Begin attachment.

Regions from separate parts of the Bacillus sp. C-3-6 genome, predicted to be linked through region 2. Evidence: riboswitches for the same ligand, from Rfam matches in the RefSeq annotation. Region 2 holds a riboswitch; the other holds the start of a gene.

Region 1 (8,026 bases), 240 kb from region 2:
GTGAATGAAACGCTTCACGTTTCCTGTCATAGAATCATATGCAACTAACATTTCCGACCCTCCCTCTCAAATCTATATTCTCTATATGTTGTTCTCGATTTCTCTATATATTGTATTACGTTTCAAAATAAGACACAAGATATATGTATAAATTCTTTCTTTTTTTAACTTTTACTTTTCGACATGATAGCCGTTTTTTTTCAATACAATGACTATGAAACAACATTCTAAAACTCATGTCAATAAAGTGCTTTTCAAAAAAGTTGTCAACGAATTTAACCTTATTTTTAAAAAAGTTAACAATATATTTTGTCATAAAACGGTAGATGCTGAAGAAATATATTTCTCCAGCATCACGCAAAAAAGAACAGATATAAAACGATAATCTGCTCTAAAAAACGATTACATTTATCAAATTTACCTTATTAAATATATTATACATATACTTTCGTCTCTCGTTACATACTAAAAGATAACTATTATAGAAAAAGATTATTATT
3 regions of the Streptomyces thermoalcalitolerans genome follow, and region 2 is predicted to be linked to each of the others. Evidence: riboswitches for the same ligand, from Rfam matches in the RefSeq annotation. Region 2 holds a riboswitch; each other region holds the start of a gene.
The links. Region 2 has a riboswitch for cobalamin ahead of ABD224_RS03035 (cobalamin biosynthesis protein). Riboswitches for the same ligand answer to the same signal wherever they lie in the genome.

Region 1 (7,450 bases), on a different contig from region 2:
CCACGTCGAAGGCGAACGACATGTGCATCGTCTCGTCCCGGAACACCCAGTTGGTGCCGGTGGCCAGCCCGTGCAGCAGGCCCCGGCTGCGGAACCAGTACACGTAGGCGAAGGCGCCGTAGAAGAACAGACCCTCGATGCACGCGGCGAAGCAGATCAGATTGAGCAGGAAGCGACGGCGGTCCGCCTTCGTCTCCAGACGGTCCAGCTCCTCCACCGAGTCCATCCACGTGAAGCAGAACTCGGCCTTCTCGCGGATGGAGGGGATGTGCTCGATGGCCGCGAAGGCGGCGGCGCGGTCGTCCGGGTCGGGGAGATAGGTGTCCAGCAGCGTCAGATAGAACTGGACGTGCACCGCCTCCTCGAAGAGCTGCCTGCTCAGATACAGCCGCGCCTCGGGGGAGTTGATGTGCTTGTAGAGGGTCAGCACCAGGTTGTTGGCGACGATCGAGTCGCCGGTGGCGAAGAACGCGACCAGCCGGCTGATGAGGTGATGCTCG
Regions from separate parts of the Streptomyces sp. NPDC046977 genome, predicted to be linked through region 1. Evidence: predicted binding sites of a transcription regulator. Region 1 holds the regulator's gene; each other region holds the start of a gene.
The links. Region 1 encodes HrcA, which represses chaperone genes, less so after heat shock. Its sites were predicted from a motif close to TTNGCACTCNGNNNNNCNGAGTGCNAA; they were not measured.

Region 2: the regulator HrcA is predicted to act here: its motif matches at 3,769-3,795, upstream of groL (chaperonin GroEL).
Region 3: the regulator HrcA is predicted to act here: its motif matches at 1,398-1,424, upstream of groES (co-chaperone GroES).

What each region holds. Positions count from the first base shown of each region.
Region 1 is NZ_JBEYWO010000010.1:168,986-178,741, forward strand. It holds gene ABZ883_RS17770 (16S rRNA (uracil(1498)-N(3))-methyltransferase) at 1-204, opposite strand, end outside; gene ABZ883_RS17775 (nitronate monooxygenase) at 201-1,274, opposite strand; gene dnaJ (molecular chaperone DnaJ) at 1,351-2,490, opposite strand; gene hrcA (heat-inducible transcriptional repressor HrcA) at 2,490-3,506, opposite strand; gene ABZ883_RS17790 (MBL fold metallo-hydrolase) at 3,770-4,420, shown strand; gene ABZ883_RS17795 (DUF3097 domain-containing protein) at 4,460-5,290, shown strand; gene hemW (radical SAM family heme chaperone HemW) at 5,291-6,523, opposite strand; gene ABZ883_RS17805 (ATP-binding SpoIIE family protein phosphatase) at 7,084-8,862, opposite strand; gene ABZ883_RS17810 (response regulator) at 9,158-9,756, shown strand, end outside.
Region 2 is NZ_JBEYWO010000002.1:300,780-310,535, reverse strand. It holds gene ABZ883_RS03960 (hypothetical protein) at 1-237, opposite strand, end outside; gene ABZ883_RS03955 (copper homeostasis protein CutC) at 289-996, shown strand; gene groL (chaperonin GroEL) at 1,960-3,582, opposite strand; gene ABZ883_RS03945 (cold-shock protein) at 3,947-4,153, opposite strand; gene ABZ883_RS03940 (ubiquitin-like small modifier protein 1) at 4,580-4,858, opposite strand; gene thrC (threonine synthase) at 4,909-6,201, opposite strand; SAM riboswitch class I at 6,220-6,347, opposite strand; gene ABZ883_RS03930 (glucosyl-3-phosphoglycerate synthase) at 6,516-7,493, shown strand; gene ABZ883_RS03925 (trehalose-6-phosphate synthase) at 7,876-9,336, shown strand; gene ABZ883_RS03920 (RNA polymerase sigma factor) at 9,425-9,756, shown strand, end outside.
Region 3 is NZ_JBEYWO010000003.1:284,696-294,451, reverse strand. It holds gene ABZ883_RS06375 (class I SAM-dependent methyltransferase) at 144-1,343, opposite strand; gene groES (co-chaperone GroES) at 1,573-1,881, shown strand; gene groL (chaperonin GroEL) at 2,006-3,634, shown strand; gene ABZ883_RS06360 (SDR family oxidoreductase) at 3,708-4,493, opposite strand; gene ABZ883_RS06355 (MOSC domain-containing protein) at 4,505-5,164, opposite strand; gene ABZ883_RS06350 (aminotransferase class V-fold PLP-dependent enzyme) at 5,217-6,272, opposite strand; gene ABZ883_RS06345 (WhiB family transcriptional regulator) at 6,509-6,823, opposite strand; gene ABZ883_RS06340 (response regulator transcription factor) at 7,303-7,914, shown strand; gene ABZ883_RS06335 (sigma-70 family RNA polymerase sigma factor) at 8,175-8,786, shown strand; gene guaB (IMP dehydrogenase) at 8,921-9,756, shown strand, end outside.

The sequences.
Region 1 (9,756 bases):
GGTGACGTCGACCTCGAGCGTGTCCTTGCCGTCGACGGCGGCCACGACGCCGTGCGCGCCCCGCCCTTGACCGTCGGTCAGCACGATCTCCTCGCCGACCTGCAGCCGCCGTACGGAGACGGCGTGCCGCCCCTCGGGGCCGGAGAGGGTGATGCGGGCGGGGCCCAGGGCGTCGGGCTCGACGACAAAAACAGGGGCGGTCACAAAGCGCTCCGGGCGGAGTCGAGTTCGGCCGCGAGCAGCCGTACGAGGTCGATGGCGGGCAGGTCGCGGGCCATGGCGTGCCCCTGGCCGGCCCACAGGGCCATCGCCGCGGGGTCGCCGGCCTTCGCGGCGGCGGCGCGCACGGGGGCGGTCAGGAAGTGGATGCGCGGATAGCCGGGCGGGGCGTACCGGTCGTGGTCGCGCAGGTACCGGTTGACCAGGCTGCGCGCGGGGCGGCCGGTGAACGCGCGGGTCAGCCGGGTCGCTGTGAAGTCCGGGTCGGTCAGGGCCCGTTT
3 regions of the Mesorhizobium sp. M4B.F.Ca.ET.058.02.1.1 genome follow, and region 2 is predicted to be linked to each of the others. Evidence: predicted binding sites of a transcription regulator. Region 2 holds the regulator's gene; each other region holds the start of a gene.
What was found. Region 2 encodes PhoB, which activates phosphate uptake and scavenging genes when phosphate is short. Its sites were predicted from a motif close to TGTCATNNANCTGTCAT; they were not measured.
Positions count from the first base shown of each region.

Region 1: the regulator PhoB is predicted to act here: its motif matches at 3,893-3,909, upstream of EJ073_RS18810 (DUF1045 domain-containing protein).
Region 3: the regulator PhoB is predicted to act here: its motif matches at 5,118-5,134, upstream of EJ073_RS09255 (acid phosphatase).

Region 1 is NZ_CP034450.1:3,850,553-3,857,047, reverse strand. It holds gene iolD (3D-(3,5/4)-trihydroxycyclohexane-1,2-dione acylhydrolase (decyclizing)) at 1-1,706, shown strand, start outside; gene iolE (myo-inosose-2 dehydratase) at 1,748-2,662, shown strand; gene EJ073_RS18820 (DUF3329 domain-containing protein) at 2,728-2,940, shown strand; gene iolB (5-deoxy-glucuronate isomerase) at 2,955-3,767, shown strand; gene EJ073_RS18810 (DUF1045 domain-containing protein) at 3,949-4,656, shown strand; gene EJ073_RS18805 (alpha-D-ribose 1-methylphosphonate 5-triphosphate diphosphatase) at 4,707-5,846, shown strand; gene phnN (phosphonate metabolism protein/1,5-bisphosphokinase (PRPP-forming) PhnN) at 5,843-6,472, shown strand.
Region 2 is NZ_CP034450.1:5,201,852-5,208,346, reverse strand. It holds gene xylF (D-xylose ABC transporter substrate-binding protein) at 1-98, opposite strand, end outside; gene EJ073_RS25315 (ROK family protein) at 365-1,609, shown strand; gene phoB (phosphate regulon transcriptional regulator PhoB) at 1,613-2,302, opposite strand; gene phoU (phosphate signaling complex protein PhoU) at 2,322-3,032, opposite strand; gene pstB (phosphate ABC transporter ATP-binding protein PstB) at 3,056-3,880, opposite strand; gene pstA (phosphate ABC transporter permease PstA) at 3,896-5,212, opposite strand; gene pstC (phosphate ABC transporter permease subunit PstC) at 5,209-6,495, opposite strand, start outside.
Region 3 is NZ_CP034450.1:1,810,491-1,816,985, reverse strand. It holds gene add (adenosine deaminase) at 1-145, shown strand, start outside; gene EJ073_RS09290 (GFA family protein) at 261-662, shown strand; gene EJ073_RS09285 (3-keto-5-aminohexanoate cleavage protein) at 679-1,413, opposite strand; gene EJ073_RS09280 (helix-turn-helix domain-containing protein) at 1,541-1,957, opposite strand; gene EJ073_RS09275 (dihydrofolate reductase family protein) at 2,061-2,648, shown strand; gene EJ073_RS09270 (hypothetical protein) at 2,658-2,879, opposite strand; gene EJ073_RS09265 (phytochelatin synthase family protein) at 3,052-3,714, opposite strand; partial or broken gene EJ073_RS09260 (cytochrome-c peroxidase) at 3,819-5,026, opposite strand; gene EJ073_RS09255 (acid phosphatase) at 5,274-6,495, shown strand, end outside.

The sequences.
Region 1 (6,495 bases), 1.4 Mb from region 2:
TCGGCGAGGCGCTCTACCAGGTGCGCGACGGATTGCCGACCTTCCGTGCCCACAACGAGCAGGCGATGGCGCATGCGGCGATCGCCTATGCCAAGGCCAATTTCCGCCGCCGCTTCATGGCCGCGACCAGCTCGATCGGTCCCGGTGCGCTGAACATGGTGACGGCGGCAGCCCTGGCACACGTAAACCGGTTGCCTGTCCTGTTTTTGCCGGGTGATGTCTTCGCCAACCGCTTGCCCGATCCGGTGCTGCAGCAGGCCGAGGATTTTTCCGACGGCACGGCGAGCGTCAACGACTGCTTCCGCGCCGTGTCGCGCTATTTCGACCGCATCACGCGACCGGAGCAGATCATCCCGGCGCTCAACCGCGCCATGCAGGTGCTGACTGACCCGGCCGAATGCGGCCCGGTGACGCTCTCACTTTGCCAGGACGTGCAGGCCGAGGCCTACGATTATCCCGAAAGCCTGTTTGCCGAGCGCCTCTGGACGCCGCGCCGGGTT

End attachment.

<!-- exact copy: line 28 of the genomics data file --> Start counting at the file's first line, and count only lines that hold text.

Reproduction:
Region 1 (6,495 bases), 1.4 Mb from region 2: